Clustering divides data objects into groups to minimize the variation within each group, while maximizing the different between groups. This technique is widely used in data mining and other areas of computer science. K-means is a partitional clustering algorithm that produces a fixed number of clusters through an iterative process. The relative simplicity, flexibility, and efficiency of the K-means algorithm makes it a popular choice for a variety of clustering applications.
Rachel Krohn is currently a Ph.D. candidate in the Computer Science and Engineering Department at the University of Notre Dame. Previously, she attended the South Dakota School of Mines and Technology, where she earned BS degrees in Computer Science and Mechanical Engineering, and a MS in Computational Science and Robotics. Her research is focused on social media, specifically the dynamics of information diffusion and adoption via online platforms. Beyond research, Rachel is passionate about teaching, and has taught courses at both SDSM&T and Notre Dame. She is also a long-time participant in the International Collegiate Programming Contest, first as a contestant, but more recently as a coach and judge.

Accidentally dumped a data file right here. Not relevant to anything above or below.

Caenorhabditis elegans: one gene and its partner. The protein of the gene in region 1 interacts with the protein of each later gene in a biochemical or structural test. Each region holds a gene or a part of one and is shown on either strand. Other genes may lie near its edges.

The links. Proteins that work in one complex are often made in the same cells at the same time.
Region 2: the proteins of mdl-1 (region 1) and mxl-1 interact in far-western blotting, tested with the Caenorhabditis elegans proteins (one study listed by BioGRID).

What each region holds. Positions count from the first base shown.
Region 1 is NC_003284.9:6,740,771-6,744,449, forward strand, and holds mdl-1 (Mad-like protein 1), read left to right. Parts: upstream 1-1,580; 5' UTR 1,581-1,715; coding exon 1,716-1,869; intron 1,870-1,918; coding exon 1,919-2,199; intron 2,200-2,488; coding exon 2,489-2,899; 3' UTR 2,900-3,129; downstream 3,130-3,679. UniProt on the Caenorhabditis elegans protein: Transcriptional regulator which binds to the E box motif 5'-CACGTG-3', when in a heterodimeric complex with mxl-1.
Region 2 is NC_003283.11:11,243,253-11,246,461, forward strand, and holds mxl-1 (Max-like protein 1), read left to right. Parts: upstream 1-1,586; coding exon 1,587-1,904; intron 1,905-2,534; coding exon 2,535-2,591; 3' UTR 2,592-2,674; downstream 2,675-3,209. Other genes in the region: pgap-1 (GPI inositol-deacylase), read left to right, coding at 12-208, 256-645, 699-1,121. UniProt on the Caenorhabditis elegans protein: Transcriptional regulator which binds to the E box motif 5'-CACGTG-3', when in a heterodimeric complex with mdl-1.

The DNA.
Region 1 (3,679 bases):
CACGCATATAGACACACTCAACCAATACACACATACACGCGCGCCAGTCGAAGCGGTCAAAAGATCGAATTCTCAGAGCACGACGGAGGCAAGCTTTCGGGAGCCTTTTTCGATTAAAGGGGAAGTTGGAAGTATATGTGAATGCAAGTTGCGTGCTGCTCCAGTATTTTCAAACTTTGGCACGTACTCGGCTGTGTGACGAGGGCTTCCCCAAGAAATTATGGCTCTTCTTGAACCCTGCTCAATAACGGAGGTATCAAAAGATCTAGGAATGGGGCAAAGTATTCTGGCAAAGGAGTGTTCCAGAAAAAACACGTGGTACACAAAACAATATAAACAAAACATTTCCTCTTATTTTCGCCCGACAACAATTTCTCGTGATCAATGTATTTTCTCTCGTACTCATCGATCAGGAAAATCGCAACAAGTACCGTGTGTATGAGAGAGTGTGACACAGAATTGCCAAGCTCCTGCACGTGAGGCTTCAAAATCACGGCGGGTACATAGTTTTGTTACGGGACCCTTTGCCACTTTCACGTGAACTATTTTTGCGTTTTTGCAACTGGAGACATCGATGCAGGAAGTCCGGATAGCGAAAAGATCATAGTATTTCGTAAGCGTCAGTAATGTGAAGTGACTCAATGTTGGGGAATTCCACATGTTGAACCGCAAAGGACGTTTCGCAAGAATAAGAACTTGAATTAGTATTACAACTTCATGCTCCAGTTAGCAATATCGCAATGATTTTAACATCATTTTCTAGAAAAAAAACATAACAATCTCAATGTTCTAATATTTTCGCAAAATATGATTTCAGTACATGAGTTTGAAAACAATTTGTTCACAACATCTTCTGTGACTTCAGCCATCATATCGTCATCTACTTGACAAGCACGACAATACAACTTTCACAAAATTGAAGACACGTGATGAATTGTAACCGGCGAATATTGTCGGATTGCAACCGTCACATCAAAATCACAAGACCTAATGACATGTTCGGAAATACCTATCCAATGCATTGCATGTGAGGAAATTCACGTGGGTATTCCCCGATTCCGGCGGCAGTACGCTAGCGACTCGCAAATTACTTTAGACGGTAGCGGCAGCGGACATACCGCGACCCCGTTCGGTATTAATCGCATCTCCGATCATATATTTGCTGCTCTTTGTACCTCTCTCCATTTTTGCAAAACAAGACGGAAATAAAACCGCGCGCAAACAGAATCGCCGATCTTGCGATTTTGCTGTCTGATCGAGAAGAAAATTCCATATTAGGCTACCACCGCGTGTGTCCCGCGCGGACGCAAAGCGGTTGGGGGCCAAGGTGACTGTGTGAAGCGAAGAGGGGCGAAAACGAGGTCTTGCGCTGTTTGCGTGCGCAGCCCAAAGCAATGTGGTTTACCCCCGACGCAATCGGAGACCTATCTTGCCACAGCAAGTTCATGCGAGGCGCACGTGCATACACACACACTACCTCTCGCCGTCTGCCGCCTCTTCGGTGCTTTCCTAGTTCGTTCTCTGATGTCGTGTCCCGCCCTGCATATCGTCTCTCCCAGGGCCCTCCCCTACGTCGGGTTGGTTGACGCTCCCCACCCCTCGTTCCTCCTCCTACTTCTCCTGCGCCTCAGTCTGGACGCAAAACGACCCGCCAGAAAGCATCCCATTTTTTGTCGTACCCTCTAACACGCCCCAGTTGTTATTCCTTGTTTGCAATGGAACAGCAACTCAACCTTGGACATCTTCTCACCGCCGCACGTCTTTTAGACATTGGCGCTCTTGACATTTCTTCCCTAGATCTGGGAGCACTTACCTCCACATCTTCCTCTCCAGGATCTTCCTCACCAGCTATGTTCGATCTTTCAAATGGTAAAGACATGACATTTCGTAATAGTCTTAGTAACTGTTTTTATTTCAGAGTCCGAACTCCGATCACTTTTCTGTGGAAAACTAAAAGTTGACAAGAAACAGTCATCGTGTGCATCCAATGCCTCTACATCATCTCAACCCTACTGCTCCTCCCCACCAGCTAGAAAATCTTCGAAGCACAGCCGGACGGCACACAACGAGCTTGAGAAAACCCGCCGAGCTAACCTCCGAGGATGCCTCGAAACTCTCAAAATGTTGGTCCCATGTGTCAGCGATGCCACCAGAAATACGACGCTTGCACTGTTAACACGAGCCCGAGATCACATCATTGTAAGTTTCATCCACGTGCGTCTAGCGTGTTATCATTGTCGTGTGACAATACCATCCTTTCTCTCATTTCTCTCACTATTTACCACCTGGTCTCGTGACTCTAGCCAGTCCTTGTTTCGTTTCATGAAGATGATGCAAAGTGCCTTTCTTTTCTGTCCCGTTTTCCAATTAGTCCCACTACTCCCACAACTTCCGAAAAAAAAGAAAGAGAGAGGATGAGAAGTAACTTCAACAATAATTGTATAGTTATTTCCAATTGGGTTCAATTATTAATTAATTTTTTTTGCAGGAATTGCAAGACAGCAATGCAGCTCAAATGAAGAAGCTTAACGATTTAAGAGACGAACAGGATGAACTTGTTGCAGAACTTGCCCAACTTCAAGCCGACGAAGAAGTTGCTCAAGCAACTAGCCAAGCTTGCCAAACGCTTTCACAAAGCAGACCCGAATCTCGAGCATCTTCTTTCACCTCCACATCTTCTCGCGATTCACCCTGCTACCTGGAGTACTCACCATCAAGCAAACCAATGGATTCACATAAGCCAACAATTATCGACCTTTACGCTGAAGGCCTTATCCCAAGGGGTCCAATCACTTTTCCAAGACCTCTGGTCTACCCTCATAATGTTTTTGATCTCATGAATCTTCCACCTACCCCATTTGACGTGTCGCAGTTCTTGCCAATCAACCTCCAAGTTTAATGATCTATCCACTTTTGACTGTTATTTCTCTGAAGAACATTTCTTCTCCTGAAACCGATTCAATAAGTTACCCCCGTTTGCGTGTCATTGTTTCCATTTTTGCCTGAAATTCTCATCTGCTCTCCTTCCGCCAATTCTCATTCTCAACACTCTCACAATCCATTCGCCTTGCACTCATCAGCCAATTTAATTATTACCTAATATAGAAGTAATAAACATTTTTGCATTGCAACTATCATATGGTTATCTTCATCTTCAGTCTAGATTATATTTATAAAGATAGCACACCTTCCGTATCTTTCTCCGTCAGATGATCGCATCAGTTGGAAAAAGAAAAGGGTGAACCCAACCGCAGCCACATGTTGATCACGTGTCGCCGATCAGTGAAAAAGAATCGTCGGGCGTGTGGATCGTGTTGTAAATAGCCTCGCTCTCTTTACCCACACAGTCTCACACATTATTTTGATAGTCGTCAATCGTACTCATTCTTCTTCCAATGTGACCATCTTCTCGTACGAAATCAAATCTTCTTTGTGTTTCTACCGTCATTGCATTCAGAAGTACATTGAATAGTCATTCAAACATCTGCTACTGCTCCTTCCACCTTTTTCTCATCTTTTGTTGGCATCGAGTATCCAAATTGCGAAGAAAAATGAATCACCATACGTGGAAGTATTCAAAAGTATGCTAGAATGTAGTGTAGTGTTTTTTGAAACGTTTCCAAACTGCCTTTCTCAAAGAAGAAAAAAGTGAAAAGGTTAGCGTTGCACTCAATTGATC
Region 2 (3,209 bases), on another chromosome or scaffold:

Faculty host: Michael Nowak